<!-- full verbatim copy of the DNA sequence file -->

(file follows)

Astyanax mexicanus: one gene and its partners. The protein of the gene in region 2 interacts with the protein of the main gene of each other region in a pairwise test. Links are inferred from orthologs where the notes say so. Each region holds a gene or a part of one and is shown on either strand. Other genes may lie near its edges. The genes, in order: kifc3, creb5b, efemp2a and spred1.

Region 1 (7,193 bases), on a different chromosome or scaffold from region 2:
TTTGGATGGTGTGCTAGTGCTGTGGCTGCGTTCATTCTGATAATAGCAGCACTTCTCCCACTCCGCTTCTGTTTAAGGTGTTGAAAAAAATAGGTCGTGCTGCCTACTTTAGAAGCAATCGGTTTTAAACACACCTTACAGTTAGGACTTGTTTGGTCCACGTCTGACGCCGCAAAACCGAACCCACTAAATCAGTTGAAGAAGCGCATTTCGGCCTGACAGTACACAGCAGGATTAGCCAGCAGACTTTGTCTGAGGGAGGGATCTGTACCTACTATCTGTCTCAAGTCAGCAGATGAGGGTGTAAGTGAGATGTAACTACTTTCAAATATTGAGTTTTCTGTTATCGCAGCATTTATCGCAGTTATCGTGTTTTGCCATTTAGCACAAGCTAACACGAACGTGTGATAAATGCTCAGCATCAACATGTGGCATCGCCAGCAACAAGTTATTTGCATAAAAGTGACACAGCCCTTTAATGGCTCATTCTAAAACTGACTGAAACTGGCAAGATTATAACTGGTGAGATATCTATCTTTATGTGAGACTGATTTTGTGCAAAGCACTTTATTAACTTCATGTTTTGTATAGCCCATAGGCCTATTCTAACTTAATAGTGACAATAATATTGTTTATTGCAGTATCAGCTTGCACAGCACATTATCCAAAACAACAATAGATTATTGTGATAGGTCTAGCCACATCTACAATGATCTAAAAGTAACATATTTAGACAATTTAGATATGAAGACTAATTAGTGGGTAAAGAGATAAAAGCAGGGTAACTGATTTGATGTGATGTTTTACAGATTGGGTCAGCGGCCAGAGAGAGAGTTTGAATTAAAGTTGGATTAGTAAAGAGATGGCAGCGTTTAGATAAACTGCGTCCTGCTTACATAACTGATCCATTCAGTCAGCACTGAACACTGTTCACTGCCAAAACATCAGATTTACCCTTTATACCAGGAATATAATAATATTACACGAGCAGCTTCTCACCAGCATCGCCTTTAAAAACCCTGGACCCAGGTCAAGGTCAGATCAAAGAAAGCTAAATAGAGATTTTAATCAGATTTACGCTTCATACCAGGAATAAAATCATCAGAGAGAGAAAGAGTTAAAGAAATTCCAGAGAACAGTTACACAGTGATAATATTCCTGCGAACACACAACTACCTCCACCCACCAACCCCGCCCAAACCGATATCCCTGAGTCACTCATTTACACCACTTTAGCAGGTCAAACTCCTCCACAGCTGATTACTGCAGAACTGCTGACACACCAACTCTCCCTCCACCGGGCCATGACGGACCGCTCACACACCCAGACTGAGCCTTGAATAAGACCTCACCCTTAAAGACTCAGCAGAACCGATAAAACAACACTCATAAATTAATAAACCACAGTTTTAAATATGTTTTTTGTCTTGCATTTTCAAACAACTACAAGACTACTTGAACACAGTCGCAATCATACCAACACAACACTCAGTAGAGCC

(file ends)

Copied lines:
Astyanax mexicanus: one gene and its partners. The protein of the gene in region 2 interacts with the protein of the main gene of each other region in a pairwise test. Links are inferred from orthologs where the notes say so. Each region holds a gene or a part of one and is shown on either strand. Other genes may lie near its edges. The genes, in order: kifc3, creb5b, efemp2a and spred1.

Region 1 (7,193 bases), on a different chromosome or scaffold from region 2:
TTTGGATGGTGTGCTAGTGCTGTGGCTGCGTTCATTCTGATAATAGCAGCACTTCTCCCACTCCGCTTCTGTTTAAGGTGTTGAAAAAAATAGGTCGTGCTGCCTACTTTAGAAGCAATCGGTTTTAAACACACCTTACAGTTAGGACTTGTTTGGTCCACGTCTGACGCCGCAAAACCGAACCCACTAAATCAGTTGAAGAAGCGCATTTCGGCCTGACAGTACACAGCAGGATTAGCCAGCAGACTTTGTCTGAGGGAGGGATCTGTACCTACTATCTGTCTCAAGTCAGCAGATGAGGGTGTAAGTGAGATGTAACTACTTTCAAATATTGAGTTTTCTGTTATCGCAGCATTTATCGCAGTTATCGTGTTTTGCCATTTAGCACAAGCTAACACGAACGTGTGATAAATGCTCAGCATCAACATGTGGCATCGCCAGCAACAAGTTATTTGCATAAAAGTGACACAGCCCTTTAATGGCTCATTCTAAAACTGACTGAAACTGGCAAGATTATAACTGGTGAGATATCTATCTTTATGTGAGACTGATTTTGTGCAAAGCACTTTATTAACTTCATGTTTTGTATAGCCCATAGGCCTATTCTAACTTAATAGTGACAATAATATTGTTTATTGCAGTATCAGCTTGCACAGCACATTATCCAAAACAACAATAGATTATTGTGATAGGTCTAGCCACATCTACAATGATCTAAAAGTAACATATTTAGACAATTTAGATATGAAGACTAATTAGTGGGTAAAGAGATAAAAGCAGGGTAACTGATTTGATGTGATGTTTTACAGATTGGGTCAGCGGCCAGAGAGAGAGTTTGAATTAAAGTTGGATTAGTAAAGAGATGGCAGCGTTTAGATAAACTGCGTCCTGCTTACATAACTGATCCATTCAGTCAGCACTGAACACTGTTCACTGCCAAAACATCAGATTTACCCTTTATACCAGGAATATAATAATATTACACGAGCAGCTTCTCACCAGCATCGCCTTTAAAAACCCTGGACCCAGGTCAAGGTCAGATCAAAGAAAGCTAAATAGAGATTTTAATCAGATTTACGCTTCATACCAGGAATAAAATCATCAGAGAGAGAAAGAGTTAAAGAAATTCCAGAGAACAGTTACACAGTGATAATATTCCTGCGAACACACAACTACCTCCACCCACCAACCCCGCCCAAACCGATATCCCTGAGTCACTCATTTACACCACTTTAGCAGGTCAAACTCCTCCACAGCTGATTACTGCAGAACTGCTGACACACCAACTCTCCCTCCACCGGGCCATGACGGACCGCTCACACACCCAGACTGAGCCTTGAATAAGACCTCACCCTTAAAGACTCAGCAGAACCGATAAAACAACACTCATAAATTAATAAACCACAGTTTTAAATATGTTTTTTGTCTTGCATTTTCAAACAACTACAAGACTACTTGAACACAGTCGCAATCATACCAACACAACACTCAGTAGAGCC